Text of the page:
posted by Phil Johnson
The PyroManiacs devote some space each weekend to highlights from The Spurgeon Archive. The Following excerpt is from "Purging out the Leaven," a sermon delivered Sunday morning 11 December 1870 at the Metropolitan Tabernacle, London.
here are forms of evil which we must peculiarly watch against, and one is malice.
Is a Christian man likely to be malicious? I trust in the strong sense of that term we have done with malice, but, alas! I have known believers who have had a very keen sense of right, and therein have been commendable, who have too much indulged the spirit deprecated here; that is to say, they have been very severe, censorious, and angry—angry with people for not being perfect. Though not perfect themselves, and though they know that if they are better than others, the grace of God has made them so, yet they are bitter and untender towards the imperfections of Christian people, and they cherish feelings of prejudice, suspicion, and ill-will.
They do not seek the improvement of the faulty, but their exposure and condemnation. They hunt down sincere but faulty people, and denounce them, but never by any chance offer an excuse for them.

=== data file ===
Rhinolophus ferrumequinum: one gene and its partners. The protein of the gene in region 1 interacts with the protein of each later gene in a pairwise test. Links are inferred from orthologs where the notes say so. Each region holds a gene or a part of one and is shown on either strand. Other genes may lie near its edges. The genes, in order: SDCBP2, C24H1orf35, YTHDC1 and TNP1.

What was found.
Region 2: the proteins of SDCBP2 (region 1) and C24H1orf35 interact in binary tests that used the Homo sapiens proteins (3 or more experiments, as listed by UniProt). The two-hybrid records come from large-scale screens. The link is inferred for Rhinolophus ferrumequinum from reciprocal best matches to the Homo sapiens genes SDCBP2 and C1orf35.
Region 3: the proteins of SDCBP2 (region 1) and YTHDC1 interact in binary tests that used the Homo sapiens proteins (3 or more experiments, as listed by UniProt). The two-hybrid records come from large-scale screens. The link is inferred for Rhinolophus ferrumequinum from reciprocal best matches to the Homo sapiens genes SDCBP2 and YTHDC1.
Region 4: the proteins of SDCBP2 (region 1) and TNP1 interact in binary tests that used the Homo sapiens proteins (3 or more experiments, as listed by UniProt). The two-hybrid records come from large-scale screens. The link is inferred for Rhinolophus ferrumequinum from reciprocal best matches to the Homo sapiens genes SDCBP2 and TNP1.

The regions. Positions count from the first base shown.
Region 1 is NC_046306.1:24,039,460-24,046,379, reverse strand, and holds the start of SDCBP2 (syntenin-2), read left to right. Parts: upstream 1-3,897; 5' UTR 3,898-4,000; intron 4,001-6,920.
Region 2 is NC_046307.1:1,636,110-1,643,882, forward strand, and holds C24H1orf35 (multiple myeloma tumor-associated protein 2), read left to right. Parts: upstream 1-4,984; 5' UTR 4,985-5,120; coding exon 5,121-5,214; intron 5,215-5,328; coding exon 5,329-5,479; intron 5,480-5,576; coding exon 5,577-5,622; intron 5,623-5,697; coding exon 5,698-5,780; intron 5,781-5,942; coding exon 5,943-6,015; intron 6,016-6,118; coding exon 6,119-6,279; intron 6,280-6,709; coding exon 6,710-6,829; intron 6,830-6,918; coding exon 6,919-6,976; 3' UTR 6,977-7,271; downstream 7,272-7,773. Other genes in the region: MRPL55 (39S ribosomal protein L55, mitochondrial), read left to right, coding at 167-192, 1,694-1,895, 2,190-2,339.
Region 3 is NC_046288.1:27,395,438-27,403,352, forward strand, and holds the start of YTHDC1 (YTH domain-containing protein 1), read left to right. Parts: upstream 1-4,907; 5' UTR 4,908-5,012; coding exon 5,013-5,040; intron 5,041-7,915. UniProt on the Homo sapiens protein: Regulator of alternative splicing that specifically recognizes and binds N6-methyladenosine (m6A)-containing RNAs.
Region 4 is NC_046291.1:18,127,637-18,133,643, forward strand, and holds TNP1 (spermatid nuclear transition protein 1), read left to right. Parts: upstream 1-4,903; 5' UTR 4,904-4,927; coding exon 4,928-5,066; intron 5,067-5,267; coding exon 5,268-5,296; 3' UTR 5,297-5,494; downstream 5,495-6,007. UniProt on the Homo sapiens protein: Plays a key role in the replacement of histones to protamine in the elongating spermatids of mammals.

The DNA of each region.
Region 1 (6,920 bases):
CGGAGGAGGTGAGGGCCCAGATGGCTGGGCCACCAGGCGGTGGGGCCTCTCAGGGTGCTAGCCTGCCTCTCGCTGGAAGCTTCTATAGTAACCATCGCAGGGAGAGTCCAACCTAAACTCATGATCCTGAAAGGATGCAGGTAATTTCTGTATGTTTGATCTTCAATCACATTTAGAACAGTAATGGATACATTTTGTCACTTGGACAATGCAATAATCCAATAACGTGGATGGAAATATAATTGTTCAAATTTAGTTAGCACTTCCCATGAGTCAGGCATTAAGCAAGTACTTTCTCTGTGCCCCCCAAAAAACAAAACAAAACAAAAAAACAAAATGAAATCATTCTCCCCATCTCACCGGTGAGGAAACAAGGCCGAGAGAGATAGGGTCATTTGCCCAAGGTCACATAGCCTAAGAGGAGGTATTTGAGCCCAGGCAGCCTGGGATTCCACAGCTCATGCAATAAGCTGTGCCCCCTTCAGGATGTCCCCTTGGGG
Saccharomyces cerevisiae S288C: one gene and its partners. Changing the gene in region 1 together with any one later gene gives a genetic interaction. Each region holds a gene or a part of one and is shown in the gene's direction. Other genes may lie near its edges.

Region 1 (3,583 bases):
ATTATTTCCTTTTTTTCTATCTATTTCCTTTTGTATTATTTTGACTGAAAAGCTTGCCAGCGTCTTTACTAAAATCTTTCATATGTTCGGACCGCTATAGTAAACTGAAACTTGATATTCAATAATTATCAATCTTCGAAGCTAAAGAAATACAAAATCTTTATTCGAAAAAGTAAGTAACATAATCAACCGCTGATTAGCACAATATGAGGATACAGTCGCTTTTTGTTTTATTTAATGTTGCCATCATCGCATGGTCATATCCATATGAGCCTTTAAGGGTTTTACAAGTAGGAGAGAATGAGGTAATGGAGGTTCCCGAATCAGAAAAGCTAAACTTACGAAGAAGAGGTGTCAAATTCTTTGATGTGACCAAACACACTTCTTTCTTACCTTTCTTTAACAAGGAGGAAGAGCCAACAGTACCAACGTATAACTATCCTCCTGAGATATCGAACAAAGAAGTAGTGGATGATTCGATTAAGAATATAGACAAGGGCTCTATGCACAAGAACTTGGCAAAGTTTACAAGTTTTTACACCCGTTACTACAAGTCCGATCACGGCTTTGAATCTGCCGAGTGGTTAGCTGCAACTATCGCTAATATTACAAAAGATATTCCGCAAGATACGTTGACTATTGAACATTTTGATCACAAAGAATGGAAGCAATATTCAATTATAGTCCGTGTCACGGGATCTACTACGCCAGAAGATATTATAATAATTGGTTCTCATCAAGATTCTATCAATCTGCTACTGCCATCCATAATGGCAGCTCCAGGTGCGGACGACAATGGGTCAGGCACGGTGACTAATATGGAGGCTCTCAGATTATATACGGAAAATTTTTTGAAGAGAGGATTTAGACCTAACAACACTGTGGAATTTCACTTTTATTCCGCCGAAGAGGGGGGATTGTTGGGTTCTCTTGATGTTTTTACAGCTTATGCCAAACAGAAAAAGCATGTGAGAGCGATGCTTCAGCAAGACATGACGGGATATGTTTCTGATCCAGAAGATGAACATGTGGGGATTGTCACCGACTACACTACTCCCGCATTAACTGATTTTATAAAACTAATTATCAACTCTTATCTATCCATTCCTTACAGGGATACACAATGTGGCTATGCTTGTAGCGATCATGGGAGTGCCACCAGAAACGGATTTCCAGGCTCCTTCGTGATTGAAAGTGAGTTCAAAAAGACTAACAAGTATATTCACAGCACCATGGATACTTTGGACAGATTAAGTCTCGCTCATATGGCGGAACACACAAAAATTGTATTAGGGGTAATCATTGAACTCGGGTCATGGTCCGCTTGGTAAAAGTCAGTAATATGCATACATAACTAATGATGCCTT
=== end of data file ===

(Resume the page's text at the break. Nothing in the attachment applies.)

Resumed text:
In some believers there is too much of the leaven of unkind talking; they speak to one another about the faults of their brethren, and, in the process of retelling, characters are injured and reputations marred.
Now harsh judgments and evil speakings are to be put away from us as sour leaven. If a man has injured me, I must forgive him; and if I find him to be faulty, I must love him till he gets better, and if I cannot make him better by ordinary love, I must love him more, even as Christ loved his church and gave himself for it, "that he might present it to himself a glorious church, not having spot or wrinkle, or any such thing." He did not love her because she was without spot or wrinkle, but to get the spots and wrinkles out of her; he loved her into holiness.